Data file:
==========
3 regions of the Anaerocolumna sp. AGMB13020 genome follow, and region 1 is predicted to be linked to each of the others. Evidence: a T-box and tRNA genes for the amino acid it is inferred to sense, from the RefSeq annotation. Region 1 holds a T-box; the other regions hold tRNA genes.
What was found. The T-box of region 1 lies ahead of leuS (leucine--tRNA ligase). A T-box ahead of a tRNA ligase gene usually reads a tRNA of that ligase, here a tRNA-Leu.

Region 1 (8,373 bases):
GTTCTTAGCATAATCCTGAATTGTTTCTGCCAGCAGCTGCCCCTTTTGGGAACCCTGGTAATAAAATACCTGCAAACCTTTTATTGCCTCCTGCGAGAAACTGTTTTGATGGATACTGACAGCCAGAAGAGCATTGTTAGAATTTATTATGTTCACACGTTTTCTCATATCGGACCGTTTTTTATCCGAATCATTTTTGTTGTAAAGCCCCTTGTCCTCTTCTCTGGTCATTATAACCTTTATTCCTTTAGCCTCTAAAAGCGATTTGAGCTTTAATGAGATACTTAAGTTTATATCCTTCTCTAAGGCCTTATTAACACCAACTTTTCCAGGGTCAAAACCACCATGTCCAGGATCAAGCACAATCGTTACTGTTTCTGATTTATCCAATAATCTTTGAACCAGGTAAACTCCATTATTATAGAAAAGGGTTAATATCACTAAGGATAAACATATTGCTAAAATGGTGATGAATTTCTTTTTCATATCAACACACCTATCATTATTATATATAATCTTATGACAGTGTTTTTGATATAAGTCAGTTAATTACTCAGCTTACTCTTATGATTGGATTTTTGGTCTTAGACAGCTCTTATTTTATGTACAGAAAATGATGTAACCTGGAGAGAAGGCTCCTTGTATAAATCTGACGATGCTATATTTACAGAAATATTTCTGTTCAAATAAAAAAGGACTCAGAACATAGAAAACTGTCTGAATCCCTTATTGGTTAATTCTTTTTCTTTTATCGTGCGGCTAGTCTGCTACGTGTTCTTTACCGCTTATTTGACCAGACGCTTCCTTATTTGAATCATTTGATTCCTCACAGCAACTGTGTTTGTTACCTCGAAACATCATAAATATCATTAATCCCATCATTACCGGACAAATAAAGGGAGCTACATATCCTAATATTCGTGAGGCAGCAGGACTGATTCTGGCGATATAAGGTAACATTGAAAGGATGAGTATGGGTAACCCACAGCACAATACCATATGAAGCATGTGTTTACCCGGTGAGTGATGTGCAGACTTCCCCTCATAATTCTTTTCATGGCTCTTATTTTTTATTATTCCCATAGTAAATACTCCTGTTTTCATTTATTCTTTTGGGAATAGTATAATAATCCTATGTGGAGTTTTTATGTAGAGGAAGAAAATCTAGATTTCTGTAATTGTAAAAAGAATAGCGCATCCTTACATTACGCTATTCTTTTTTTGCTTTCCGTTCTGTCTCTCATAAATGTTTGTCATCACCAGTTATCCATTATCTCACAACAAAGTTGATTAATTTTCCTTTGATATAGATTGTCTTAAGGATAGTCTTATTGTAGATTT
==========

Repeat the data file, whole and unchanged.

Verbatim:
3 regions of the Anaerocolumna sp. AGMB13020 genome follow, and region 1 is predicted to be linked to each of the others. Evidence: a T-box and tRNA genes for the amino acid it is inferred to sense, from the RefSeq annotation. Region 1 holds a T-box; the other regions hold tRNA genes.
What was found. The T-box of region 1 lies ahead of leuS (leucine--tRNA ligase). A T-box ahead of a tRNA ligase gene usually reads a tRNA of that ligase, here a tRNA-Leu.

Region 1 (8,373 bases):
GTTCTTAGCATAATCCTGAATTGTTTCTGCCAGCAGCTGCCCCTTTTGGGAACCCTGGTAATAAAATACCTGCAAACCTTTTATTGCCTCCTGCGAGAAACTGTTTTGATGGATACTGACAGCCAGAAGAGCATTGTTAGAATTTATTATGTTCACACGTTTTCTCATATCGGACCGTTTTTTATCCGAATCATTTTTGTTGTAAAGCCCCTTGTCCTCTTCTCTGGTCATTATAACCTTTATTCCTTTAGCCTCTAAAAGCGATTTGAGCTTTAATGAGATACTTAAGTTTATATCCTTCTCTAAGGCCTTATTAACACCAACTTTTCCAGGGTCAAAACCACCATGTCCAGGATCAAGCACAATCGTTACTGTTTCTGATTTATCCAATAATCTTTGAACCAGGTAAACTCCATTATTATAGAAAAGGGTTAATATCACTAAGGATAAACATATTGCTAAAATGGTGATGAATTTCTTTTTCATATCAACACACCTATCATTATTATATATAATCTTATGACAGTGTTTTTGATATAAGTCAGTTAATTACTCAGCTTACTCTTATGATTGGATTTTTGGTCTTAGACAGCTCTTATTTTATGTACAGAAAATGATGTAACCTGGAGAGAAGGCTCCTTGTATAAATCTGACGATGCTATATTTACAGAAATATTTCTGTTCAAATAAAAAAGGACTCAGAACATAGAAAACTGTCTGAATCCCTTATTGGTTAATTCTTTTTCTTTTATCGTGCGGCTAGTCTGCTACGTGTTCTTTACCGCTTATTTGACCAGACGCTTCCTTATTTGAATCATTTGATTCCTCACAGCAACTGTGTTTGTTACCTCGAAACATCATAAATATCATTAATCCCATCATTACCGGACAAATAAAGGGAGCTACATATCCTAATATTCGTGAGGCAGCAGGACTGATTCTGGCGATATAAGGTAACATTGAAAGGATGAGTATGGGTAACCCACAGCACAATACCATATGAAGCATGTGTTTACCCGGTGAGTGATGTGCAGACTTCCCCTCATAATTCTTTTCATGGCTCTTATTTTTTATTATTCCCATAGTAAATACTCCTGTTTTCATTTATTCTTTTGGGAATAGTATAATAATCCTATGTGGAGTTTTTATGTAGAGGAAGAAAATCTAGATTTCTGTAATTGTAAAAAGAATAGCGCATCCTTACATTACGCTATTCTTTTTTTGCTTTCCGTTCTGTCTCTCATAAATGTTTGTCATCACCAGTTATCCATTATCTCACAACAAAGTTGATTAATTTTCCTTTGATATAGATTGTCTTAAGGATAGTCTTATTGTAGATTT